Leasing solar a cost-saving option for homeowners

August 8, 2013 by Carole Feldman
This undated publicity photo released by SolarCity shows Ben Kunz' house with solar panels installed on the roof in Cheshire, Conn. Kunz wanted to do "the green thing" and save on his electric bill without paying a lot of money up front. So instead of purchasing a solar system for his house, he leased one. (AP Photo/SolarCity)

Ben Kunz wanted to do "the green thing" and save on his electric bill without paying a lot of money up front. So instead of buying a solar system for his house in Cheshire, Connecticut, he leased one.

"I thought it was a pretty good deal," he said. "I lean a little so I'm concerned about global warming."

Increasing numbers of U.S. homeowners are relying on the sun to meet much of their hot water and needs. In fact, residential electricity produced by solar in the first quarter of 2013 was almost 10 times higher than that generated in 2008, according to the Solar Energy Industries Association.

But the potential for more is huge.

Consider this: "The amount of solar energy falling on the United States in one hour of noontime summer sun is about equal to the annual U.S. ," the Energy Department says in its SunShot Vision Study.

"Saving money and being energy efficient rank really high with consumers today," said Kit Selzer, a senior editor at Better Homes and Gardens.

A Gallup poll in March found that 76 percent of Americans thought the country should put more emphasis on producing domestic energy from .

So what's stopping more folks from going solar?

"We found that a lot of people were afraid to go solar because they were too afraid of what they didn't know," said Ketch Ryan, who had a solar energy system installed in her Chevy Chase, Maryland, house several years ago.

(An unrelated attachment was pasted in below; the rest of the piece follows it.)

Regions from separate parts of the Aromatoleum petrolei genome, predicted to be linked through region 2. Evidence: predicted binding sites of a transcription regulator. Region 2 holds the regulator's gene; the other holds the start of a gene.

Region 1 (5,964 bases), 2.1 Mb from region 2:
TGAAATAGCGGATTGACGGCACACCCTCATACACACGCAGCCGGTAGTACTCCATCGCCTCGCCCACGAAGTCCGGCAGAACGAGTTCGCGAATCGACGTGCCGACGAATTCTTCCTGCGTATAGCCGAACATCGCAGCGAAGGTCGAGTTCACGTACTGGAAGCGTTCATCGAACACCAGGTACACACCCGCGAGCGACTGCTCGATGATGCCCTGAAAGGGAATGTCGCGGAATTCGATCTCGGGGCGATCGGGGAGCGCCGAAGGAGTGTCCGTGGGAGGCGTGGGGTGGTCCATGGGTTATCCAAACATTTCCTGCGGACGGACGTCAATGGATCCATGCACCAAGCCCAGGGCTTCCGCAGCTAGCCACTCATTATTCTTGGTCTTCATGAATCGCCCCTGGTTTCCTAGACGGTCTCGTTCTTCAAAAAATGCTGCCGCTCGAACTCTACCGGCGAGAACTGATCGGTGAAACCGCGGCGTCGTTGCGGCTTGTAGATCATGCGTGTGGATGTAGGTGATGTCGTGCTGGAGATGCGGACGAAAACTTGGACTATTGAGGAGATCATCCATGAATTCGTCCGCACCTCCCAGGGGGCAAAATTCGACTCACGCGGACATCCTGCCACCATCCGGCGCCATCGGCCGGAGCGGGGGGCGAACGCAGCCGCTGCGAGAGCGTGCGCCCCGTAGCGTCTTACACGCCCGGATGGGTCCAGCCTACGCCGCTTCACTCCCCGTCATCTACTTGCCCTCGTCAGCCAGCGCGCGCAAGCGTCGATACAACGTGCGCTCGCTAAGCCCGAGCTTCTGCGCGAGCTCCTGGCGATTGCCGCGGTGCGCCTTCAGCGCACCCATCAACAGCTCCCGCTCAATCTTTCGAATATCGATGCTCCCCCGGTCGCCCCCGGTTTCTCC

To help neighbors, Ryan and Kirk Renaud founded a cooperative, Common Cents Solar, "to make sure we didn't have to reinvent the wheel. We can do it together and we can do it more efficiently."

The first thing is to get your roof assessed to see whether it's viable for solar. The roof's condition, material and angle are among the considerations.

One misconception is that you need a south-facing roof.

In this Thursday, July 18, 2013 photo, Ketch Ryan, right, and her neighbor Kirk Renaud, pose next her house with solar panels on the roof in Chevy Chase, Md. "In many ways we found that a lot of people were afraid to go solar because they were too afraid of what they didn't know," said Ryan, who had a solar energy system installed in her house several years ago. To assist neighbors, Ryan helped establish a cooperative, Common Cents Solar, co-founded with Renaud, "to make sure we didn't have to reinvent the wheel. We can do it together and we can do it more efficiently," she said. (AP Photo/Manuel Balce Ceneta)